Coremetrics tool targets smaller marketers

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Web analytics vendor Coremetrics is taking its high-end tools to small and midsize businesses.

The vendor, best known for delivering sophisticated analytics tools to large enterprise users, is going down-market to compete with low-cost or—in the case of Google Analytics—no-cost competitors.

The vendor hopes that by offering its Coremetrics SMB Solutions as a service—priced for a typical installation at about $1,000 per month—it will be able to entice small businesses that need a thorough analysis of how their Web sites are performing. And that means not just page views but more in-depth analysis such as e-commerce or other action-driven conversions, said John Squire, Coremetrics' senior VP-product management.

"For small businesses, it's not about volume," said Squire, adding that while many large companies are content to measure large numbers—the online equivalents of foot traffic or mass circulation—smaller companies "are extremely nimble and understand their customers extremely well. Once they start analyzing the data they really zero in on the most interesting aspects of customer behavior and are willing to change their business on a dime to address those needs."

Most lower-cost, log-based analysis packages, however, don't offer that level of detail, Squire said. For instance, many companies need to manage and categorize a large number of product SKUs or a wide array of Web site content. In addition, while analytics packages such as Google Analytics do a good job with basic Web site and search analysis, they can't take into account other vehicles such as e-mail or affiliate campaigns, Squire said.

Coremetrics' tools also operate in real-time rather than as an after-the-fact log batch process, enabling small companies to react quickly to Web site activities. "Small-business people can literally sit on the site, and watch a new campaign, and see what is working and what isn't, and respond immediately," Squire said.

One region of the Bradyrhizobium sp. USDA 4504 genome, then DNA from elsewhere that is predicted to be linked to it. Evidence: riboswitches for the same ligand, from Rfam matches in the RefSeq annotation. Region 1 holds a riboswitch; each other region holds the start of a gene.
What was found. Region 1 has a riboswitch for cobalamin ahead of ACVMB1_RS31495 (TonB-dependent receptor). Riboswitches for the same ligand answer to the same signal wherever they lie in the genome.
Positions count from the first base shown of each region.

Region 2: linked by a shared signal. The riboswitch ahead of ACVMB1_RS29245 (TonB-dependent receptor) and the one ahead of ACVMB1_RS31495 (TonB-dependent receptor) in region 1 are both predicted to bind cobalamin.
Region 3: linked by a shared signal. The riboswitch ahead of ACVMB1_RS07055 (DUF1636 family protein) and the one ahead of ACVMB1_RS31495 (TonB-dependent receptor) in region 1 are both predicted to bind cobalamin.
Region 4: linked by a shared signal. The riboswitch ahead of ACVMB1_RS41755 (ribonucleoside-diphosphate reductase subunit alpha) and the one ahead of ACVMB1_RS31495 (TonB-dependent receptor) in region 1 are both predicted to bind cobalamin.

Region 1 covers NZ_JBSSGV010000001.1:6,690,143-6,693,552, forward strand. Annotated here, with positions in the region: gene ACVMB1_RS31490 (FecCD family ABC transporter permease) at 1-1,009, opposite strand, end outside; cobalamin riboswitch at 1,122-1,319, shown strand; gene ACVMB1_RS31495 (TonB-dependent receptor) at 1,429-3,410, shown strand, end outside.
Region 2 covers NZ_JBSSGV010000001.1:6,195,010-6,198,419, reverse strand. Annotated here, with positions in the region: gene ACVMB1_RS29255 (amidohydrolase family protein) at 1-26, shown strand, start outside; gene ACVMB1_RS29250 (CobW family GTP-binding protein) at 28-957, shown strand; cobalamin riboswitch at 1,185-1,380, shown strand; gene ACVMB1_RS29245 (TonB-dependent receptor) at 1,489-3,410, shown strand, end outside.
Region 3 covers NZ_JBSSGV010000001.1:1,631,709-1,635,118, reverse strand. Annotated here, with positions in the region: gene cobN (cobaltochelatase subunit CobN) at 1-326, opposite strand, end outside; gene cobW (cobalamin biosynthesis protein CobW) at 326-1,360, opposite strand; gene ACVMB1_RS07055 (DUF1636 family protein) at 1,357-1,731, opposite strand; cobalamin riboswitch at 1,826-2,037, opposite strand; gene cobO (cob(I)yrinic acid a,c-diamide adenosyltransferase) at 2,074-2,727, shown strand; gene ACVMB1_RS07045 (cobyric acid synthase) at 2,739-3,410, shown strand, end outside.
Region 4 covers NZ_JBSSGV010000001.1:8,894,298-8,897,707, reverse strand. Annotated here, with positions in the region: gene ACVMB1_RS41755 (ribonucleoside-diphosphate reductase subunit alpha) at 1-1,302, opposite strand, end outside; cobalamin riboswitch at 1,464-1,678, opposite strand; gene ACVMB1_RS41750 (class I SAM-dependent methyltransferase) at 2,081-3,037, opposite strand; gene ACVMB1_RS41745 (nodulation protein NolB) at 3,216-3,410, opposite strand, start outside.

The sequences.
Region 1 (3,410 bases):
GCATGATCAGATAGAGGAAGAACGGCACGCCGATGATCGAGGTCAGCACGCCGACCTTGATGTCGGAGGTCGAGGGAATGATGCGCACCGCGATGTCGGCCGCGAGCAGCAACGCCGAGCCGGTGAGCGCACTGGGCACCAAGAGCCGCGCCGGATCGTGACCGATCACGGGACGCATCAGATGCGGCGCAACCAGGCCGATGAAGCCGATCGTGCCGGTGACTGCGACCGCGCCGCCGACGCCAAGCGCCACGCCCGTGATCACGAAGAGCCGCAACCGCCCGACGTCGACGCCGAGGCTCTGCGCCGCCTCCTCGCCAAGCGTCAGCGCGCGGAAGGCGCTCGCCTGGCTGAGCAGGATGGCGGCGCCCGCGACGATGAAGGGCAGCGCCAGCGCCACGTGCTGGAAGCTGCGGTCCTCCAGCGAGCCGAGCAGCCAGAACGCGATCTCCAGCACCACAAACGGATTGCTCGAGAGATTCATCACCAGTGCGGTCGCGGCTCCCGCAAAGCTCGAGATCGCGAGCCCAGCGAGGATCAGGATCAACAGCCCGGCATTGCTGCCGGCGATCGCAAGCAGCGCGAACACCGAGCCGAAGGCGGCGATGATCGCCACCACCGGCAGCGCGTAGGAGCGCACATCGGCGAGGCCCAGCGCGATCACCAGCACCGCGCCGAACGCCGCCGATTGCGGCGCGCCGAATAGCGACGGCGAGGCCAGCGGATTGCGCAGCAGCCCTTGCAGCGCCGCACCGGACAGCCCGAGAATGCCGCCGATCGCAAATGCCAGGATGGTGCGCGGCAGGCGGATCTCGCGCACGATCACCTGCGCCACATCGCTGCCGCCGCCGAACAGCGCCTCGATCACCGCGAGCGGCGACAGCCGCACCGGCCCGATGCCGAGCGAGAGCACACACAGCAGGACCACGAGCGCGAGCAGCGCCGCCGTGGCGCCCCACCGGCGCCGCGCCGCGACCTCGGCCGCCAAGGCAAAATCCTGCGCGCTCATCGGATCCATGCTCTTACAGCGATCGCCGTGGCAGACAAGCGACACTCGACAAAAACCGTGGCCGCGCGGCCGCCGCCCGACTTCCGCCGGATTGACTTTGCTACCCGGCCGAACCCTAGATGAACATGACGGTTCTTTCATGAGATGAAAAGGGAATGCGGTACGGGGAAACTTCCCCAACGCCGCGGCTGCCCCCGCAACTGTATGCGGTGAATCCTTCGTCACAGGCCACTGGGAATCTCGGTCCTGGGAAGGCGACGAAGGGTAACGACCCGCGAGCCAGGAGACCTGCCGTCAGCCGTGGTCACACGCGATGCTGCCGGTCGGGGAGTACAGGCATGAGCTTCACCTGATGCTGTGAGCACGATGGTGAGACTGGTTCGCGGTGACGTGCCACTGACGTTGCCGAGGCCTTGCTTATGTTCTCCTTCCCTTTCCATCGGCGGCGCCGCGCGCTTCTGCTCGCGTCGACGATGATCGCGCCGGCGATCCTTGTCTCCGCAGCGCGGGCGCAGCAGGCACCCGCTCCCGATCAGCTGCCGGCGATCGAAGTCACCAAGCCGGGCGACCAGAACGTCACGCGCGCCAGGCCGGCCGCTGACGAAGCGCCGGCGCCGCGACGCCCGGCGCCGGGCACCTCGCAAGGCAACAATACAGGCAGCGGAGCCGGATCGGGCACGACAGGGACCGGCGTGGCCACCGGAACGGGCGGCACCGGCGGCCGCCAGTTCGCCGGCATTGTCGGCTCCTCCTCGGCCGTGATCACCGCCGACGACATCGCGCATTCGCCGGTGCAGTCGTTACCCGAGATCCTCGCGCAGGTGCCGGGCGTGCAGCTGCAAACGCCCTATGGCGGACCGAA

B&H Photo-Video had been using a log analysis tool for its Web analytics, but CIO Herschel Jacobowitz said the company "wasn't getting the data we needed from the tool."

B&H not only feels more comfortable with Coremetrics' data collection capabilities but is using the additional analytical capabilities to push the tool "to the center of our CRM [efforts] to understand how visitors interact with the B&H Web site over the lifetime of the customer," Jacobowitz said.

Templates help at start

To meet the needs of smaller companies, Coremetrics SMB Solutions include industry templates and other implementation tools to get users up and running. Customizable dashboards let them set the tool to provide the marketing answers and directions they need.

According to Squire, Web analytics software at small businesses is typically run by the owner or CEO, as they are closest to the customer. If the business is large enough to have a marketing head, they typically work closely with the CEO to get the most out of the tool, he said.

Analysts said Coremetrics is one of the last Web analytics vendors to target the SMB market, but given its relatively high-end features that's not surprising. By dropping its price and playing up its strong prepackaged reports and services capabilities, the vendor should appeal to sophisticated smaller users, analysts said.

"It's becoming a very competitive market, and the differentiation between products is subtle," said Gartner Inc. analyst Bill Gassman. "It comes down to services. That's where a lot of these vendors make their money, on the consulting side with engagements for $5,000 or $10,000 helping to get people pointed in the right direction [with Web analytics]."

For larger enterprises, the rule of thumb is that once you are making 5% or more of your revenue online, you need to start using Web analytics, Gassman said. For smaller companies, given the smaller numbers involved, that percentage might be a bit higher but not much, he said.

However, at a starting point of $1,000 per month for the Coremetrics' SMB service, a company "better be making a couple of hundred thousand dollars per year on their Web site for it to make sense," he said.

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